The councilwoman added that she had asked during the Council’s “very first priority workshop,” in which Council members were asked to begin prioritizing the city’s needs for the 2023-24 budget, if city officials could discuss hiring a grant writer “to look across all the departments and see what is available … and ferret (those grant opportunities) to the right department.”
“That’s an area we could look at getting more creative and running more efficiently,” Lewallen said. 

City staff said they have been trying their best to “think outside the box” and utilize grants in Camas, but cautioned that grant-funded public projects are not always a boon to the city’s budget. 

The city’s parks and recreation director, Trang Lam, said her department could receive as much as $3.5 million in grants this year, but that most of that money would fund capital projects that still need city money to maintain and operate. 

“There are limited grants for operation,” Lam told the Council on Nov. 1. “Most are for capital. You get a grant, build a project and then you have to layer in operational costs. That’s the dilemma we sit with today … we’re in the ‘forever business,’ and have to take care of the assets we have. If we were to get more grants and build more projects, we have to know how we’re going to take care of it.”
The city’s public works director, Steve Wall, also chimed in during the Nov. 1 planning session, to speak to how city staff try to provide what the community – and its elected officials — want under current budget limitations. 

“We continue, as a city, to want more and more, right? … The thing we forget is that it takes effort to maintain those things,” Wall said. “We had this discussion just a few years ago. We were not going to build any new parks until we added maintenance staff, because we hadn’t done that in 20 years.”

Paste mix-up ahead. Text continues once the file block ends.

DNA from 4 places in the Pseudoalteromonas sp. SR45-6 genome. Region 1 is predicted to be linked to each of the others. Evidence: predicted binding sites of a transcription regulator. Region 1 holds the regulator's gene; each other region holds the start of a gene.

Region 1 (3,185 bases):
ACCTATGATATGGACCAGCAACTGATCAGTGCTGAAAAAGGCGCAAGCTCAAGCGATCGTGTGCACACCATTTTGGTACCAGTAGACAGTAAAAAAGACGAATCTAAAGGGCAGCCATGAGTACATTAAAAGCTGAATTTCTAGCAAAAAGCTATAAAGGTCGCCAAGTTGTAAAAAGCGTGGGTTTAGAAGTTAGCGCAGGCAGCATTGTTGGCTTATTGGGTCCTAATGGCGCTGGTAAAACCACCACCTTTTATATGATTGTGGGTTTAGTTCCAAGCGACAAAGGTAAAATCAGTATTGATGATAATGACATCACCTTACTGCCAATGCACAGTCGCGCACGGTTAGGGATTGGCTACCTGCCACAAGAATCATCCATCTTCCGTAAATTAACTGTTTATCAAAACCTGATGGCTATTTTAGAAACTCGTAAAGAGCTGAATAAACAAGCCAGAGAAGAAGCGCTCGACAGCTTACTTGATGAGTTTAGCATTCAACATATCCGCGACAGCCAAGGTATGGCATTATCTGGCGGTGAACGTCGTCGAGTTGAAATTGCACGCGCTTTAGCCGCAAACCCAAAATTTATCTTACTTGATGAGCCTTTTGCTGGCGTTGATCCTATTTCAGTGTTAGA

The discussion about what it takes to maintain city resources over the long-term is important to have – and to make sure that community members understand, Wall said. 

“The community continues to want, and we continue to try and provide,” Wall said. “You get to make choices on what we fund and don’t fund. And we know there’s a trade-off. Either you let our levels of service drop because we don’t want to raise additional revenues — and that’s legit if you think someone can’t handle $12 a month, but when that same person comes to you and asks, ‘Why can’t we build whatever, or maintain (a city resource)?’ that same conversation has to happen: ‘Sorry, we can’t afford that level (of service).” 

Wall said that, in the eight years he’s been working for the city, this same conversation has come up at least three or four times. 

“We look at this stuff everyday and try to figure these things out,” Wall said, adding that city staff are OK with city councilors deciding to not raise revenues. “That’s OK. There’s nothing wrong with that. We just need to all be on the same page about what that message means to the community and what happens on the ground. It relates back to how we get creative. … We look at that constantly and are trying to find that balance.” 

Council majority backs 1% property tax, 2% utility tax … for now

On Nov. 7, the majority of the Council said they would support including a 1% percent property tax and 2% utility tax – with the caveat that the utility tax would sunset in the event of an RFA and that low-income people would receive some tax assistance — in the proposed 2023-24 budget that will be up for discussion during the Nov. 21 public hearing. 

Lewallen then wondered “what kind of impact” offering tax assistance to lower-income residents on their utility taxes might have on the city’s finances. 

“I’m a little frustrated and feel backed into a corner right now,” Lewallen said. 

Huber Nickerson said the city has a program in place already for low-income residents in need of tax assistance, and estimated offering help with the utility tax might impact the city’s finances by “less than $2,000 a year.”
Hein said he believed the impact would be higher. 

“I think it’s going to be more than that. I wouldn’t look to the (city’s) history on that one. I think it will be higher,” Hein said, before saying he would prefer to have a 1% property tax and 1% utility tax in the proposed budget. 

Councilors Chaney and Lewallan said they would support the 1% property tax but would not support a utility tax. 

Councilors Anderson, Boerke, Carter and Nohr agreed they preferred the 1% property tax and 2% utility tax scenario, with a sunset provision on the utility tax and help for lower-income residents who need it. 

Chaney pointed out that the Council’s vote is not final, but was needed to move forward with a proposed budget to bring to the public before the Nov. 21 public hearing. 

“This group may change our mind based on compelling evidence during (the public hearing),” Chaney said.